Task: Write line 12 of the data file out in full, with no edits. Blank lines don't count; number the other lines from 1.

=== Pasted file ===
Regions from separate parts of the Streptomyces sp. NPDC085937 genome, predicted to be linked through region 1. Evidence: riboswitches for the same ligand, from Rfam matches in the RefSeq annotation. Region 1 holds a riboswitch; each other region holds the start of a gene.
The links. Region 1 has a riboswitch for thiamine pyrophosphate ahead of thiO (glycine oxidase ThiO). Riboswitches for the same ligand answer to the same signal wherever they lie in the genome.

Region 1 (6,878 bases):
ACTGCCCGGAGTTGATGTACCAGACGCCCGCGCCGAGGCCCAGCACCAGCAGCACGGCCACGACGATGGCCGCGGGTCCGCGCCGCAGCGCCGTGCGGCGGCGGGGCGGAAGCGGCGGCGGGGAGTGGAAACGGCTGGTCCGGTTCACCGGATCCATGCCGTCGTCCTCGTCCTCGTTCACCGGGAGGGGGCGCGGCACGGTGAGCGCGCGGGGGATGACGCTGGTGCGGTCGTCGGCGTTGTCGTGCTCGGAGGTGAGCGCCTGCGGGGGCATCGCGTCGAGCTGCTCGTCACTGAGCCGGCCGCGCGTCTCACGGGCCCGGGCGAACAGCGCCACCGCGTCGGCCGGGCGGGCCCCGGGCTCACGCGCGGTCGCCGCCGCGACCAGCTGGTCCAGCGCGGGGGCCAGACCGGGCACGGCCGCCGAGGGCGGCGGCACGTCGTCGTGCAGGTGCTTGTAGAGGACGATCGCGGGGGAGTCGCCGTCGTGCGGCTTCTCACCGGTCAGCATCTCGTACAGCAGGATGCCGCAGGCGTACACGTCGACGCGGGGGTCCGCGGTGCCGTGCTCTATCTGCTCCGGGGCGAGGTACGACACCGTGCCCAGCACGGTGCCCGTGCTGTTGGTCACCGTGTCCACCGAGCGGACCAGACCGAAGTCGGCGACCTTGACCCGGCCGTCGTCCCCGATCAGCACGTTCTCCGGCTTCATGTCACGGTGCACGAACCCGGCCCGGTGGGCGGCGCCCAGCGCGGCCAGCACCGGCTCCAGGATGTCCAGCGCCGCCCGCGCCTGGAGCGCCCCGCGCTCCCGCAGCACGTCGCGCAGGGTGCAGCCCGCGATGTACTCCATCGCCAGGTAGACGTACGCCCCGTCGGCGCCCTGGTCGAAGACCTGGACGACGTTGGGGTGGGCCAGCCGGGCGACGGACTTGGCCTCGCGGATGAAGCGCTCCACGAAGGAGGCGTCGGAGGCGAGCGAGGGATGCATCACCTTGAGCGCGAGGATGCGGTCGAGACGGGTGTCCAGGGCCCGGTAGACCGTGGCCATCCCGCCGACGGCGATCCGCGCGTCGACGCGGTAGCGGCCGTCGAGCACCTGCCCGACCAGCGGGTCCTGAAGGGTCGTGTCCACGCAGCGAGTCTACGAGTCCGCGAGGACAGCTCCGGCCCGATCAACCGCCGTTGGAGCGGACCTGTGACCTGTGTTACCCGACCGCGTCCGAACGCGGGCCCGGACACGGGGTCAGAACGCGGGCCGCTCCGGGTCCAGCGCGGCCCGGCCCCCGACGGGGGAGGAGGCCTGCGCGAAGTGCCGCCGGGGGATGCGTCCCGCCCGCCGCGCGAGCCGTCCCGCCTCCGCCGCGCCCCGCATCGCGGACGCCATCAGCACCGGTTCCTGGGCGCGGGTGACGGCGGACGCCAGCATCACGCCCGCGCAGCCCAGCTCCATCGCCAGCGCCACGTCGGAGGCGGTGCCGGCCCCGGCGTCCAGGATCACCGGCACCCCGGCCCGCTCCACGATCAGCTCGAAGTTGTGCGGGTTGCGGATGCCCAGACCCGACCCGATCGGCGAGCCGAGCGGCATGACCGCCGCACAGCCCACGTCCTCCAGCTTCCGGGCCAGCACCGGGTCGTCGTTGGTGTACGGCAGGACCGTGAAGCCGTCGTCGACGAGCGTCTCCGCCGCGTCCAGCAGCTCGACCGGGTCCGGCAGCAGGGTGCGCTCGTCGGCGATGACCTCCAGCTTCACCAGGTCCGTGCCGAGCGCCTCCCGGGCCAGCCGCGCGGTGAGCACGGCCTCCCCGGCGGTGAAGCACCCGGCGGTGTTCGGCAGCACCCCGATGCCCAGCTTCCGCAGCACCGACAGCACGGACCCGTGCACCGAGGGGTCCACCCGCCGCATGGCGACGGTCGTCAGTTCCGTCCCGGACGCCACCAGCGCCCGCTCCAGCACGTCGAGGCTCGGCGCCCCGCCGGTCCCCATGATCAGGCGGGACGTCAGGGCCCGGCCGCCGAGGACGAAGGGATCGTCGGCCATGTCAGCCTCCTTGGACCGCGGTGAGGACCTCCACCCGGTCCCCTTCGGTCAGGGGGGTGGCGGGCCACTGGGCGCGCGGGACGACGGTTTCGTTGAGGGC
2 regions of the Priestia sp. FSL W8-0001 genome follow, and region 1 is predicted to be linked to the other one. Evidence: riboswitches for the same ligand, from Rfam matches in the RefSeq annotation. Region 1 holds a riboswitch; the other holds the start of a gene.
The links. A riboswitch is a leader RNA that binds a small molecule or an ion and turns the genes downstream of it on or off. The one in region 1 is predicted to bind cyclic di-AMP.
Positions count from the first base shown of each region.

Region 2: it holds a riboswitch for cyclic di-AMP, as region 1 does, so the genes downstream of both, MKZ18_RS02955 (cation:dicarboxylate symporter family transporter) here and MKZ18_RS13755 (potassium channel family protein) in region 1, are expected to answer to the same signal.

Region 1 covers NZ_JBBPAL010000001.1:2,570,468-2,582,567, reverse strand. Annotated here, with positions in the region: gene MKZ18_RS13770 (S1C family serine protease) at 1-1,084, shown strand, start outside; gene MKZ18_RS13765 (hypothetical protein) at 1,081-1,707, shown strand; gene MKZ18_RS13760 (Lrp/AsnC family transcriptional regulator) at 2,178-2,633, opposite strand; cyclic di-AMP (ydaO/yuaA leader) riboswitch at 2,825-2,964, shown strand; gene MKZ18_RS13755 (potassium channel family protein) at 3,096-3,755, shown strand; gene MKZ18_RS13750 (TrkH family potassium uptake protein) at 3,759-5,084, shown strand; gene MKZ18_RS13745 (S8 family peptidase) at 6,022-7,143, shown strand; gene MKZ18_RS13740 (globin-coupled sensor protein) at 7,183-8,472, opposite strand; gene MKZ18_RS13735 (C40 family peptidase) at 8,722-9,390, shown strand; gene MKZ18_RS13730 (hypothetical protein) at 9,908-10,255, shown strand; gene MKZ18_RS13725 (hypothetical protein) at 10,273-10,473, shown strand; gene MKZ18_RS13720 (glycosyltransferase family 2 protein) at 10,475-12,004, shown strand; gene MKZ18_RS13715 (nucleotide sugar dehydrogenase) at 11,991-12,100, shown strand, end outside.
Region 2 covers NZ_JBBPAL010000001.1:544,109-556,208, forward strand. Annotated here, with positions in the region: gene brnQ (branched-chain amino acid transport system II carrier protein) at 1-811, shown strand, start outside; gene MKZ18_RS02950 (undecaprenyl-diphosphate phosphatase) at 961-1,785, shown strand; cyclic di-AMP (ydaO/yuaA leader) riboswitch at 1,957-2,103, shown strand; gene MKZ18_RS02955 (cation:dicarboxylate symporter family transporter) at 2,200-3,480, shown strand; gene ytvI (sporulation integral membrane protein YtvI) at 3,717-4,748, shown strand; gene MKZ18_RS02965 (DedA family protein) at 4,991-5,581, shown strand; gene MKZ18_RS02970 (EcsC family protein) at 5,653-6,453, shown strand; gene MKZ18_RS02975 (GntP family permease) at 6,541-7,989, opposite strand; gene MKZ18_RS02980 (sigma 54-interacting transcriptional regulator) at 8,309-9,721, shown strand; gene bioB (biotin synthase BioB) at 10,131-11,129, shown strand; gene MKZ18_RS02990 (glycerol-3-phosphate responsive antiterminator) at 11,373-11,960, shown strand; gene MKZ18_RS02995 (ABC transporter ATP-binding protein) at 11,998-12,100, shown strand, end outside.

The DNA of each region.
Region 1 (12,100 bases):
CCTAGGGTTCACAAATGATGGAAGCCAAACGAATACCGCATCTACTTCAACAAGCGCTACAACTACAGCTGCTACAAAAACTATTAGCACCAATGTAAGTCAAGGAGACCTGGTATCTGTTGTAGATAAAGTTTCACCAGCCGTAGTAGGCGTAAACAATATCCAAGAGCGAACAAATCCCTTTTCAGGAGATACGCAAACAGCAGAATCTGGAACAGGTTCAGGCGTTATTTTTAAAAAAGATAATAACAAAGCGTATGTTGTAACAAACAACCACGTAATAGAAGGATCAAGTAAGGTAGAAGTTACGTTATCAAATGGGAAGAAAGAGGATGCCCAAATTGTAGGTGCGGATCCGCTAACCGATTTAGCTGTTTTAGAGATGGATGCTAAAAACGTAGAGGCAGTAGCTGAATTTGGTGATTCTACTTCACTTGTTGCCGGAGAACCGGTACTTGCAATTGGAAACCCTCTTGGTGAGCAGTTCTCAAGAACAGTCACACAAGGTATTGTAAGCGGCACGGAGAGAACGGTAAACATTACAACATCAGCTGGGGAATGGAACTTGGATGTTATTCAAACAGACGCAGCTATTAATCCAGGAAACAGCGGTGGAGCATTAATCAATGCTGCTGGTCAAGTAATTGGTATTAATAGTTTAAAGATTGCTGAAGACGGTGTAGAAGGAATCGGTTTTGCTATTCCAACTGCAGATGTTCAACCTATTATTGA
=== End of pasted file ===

Region 1 (12,100 bases):